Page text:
JACKSONVILLE, Fla. -- For the past week, our Consumer Reporter David Williams has lived life on minimum wage. Through his experiences, we've shown you how to save money, how to plan a menu for four on $100 a week and how to take advantage of public transportation.
But, low income living has impacts beyond just financial ones. Thursday, David explored the psychological toll of working to rise above the wage.
Mary Shell has seen a lot, especially mentally in the little more than three years that Jacksonville has been home.
"I'm grateful to have some place to stay," Shell said.
She is studying massage therapy at school, but she is between jobs.
"If you can live on nothing per hour, you can live on seven, whatever it is, per hour," Shell explained. "I believe in God, seriously. So, I had to learn to calm down and be patient because one thing that I was reminded of is he still sustains me."
LEARN MORE ON RISING ABOVE THE WAGE
While faith sustains her, the struggle takes a toll, mentally.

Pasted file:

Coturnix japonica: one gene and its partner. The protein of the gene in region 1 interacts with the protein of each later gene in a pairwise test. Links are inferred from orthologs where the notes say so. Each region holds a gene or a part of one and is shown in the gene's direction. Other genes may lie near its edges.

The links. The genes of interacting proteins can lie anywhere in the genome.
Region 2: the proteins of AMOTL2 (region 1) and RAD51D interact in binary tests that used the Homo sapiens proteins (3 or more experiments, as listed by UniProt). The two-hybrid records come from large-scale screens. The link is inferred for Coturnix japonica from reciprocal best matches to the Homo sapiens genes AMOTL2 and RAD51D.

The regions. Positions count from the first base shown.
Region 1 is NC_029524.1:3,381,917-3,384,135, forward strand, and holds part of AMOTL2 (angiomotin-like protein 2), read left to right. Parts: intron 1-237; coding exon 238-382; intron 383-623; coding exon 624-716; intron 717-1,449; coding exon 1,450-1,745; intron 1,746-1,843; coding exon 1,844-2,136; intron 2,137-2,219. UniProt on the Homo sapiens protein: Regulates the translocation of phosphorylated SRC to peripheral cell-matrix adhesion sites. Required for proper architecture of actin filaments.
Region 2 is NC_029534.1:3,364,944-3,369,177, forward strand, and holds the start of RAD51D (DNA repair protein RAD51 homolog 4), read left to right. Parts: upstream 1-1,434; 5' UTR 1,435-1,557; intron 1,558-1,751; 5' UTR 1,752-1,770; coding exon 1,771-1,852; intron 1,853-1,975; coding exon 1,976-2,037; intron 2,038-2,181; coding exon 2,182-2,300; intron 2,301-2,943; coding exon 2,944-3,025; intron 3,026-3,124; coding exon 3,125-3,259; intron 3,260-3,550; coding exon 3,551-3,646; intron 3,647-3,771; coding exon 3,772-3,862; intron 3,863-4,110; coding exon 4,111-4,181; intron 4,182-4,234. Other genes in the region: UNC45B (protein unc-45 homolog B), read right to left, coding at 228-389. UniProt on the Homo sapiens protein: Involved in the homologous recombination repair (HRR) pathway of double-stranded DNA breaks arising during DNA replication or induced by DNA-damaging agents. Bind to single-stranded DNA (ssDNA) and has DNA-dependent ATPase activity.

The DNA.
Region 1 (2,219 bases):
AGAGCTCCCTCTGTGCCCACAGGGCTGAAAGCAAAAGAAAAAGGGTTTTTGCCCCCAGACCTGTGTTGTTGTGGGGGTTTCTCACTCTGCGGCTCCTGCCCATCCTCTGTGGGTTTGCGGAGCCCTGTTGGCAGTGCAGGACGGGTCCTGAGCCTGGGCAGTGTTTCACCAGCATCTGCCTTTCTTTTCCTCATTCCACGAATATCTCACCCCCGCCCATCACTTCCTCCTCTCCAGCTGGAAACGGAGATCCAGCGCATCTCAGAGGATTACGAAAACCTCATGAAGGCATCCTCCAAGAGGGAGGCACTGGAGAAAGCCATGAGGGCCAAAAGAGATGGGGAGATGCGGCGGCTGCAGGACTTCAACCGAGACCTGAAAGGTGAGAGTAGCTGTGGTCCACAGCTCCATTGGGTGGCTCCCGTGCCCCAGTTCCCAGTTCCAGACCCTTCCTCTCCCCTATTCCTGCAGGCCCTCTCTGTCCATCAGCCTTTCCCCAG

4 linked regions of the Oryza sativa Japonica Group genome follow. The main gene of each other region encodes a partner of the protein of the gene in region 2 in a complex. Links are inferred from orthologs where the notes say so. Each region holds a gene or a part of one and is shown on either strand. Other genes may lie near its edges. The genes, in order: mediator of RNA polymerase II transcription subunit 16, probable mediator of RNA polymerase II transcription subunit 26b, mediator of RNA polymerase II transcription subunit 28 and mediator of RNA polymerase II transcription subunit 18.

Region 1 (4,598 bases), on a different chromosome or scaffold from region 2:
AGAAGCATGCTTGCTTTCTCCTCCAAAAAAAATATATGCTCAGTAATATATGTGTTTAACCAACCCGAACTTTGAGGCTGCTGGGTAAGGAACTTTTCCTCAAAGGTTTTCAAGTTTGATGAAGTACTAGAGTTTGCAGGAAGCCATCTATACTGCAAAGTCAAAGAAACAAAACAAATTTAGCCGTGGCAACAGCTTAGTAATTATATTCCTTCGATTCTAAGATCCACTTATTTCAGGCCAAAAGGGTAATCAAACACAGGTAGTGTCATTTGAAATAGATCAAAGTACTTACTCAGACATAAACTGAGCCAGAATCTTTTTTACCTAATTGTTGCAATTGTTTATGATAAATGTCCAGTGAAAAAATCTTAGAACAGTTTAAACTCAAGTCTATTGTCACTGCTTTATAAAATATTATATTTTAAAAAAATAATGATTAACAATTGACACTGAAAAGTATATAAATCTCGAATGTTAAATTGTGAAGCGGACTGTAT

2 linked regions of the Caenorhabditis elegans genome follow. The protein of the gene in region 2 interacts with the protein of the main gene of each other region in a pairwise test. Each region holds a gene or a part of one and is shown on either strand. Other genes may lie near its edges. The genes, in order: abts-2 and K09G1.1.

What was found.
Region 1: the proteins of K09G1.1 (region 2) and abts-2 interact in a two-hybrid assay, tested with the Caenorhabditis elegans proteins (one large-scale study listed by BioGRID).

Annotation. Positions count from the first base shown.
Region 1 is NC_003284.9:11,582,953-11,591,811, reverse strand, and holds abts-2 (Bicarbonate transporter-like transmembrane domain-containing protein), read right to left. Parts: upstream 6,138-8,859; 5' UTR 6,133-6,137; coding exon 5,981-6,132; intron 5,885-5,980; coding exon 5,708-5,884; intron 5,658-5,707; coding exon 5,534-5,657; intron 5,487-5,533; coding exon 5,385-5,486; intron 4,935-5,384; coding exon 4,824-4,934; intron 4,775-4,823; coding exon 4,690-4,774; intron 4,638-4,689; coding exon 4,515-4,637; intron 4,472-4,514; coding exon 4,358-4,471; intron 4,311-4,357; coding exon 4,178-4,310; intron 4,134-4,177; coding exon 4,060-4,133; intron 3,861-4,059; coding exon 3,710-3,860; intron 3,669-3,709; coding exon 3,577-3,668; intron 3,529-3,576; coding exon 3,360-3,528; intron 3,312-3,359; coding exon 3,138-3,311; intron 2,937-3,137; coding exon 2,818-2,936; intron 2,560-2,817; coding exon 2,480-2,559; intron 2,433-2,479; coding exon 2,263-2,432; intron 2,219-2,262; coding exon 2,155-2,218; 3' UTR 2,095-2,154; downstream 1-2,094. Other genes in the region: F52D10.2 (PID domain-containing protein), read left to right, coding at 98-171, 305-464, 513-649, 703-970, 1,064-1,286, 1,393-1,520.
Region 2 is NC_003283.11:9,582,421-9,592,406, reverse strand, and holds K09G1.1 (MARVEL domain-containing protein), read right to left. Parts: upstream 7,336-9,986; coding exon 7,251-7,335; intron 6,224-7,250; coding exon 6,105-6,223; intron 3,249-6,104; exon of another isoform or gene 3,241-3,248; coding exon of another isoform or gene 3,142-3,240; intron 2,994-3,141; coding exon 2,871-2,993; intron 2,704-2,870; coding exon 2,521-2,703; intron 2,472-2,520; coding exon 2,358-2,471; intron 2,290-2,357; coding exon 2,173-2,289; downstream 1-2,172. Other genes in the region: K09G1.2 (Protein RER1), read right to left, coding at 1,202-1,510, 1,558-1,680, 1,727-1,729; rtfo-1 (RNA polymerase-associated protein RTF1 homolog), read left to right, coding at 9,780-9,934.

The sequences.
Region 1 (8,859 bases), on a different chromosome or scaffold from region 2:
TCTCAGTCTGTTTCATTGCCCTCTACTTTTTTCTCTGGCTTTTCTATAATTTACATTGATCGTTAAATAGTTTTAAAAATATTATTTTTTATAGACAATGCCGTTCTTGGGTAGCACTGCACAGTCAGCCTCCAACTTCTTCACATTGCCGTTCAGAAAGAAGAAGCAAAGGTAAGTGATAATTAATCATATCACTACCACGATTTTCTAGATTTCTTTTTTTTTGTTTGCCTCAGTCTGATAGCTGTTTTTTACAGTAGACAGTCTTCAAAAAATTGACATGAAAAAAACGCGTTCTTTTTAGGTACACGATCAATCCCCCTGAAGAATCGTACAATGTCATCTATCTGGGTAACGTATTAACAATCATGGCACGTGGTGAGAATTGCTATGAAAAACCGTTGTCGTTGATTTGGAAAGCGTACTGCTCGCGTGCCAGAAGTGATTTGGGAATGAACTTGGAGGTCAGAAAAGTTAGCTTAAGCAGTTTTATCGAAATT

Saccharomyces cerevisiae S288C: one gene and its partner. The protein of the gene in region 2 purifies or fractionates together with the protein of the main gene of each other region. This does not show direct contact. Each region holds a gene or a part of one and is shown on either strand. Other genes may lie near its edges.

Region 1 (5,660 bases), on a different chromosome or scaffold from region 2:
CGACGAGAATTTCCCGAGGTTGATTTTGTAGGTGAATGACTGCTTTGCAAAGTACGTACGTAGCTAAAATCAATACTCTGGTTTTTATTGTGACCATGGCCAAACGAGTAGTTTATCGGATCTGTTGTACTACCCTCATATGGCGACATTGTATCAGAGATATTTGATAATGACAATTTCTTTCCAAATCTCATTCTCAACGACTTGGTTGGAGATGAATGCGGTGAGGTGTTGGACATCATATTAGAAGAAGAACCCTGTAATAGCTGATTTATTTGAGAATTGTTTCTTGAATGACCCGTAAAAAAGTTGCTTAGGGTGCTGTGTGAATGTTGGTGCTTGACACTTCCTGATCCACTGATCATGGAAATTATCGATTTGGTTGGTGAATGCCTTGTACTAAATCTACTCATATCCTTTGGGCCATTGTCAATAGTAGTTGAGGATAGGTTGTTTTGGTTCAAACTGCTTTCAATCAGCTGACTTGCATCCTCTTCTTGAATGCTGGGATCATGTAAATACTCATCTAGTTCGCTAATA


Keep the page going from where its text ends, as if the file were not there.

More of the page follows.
"I went through that down stage," Shell reflected. "People think you're feeling sorry for yourself, but it's ... I can't even describe what it feels like."
She described her worst moment to First Coast News reporter David Williams.
"My lowest moment?" She asked. "Not understanding, because you wonder, well, why?"
Shell went on as she described what that was like "I have come here plenty of times and just screamed and cried and just go to sleep."
The World Health Organization said depression affects people worldwide, regardless of income.
More Information: World Health Organization detailed explaination on Depression around the world.
"After you go through the stage of depression, there is a level of appreciation," Shell said.
After Williams' long transportation journey and week of low-wage living, that level of gratitude slapped me in the face.
"Let me tell you, I have a new appreciation for everything that I have. That I am able to live with everything that I have," Williams said on his walk to work. "I appreciate it a whole lot more now."
First Coast News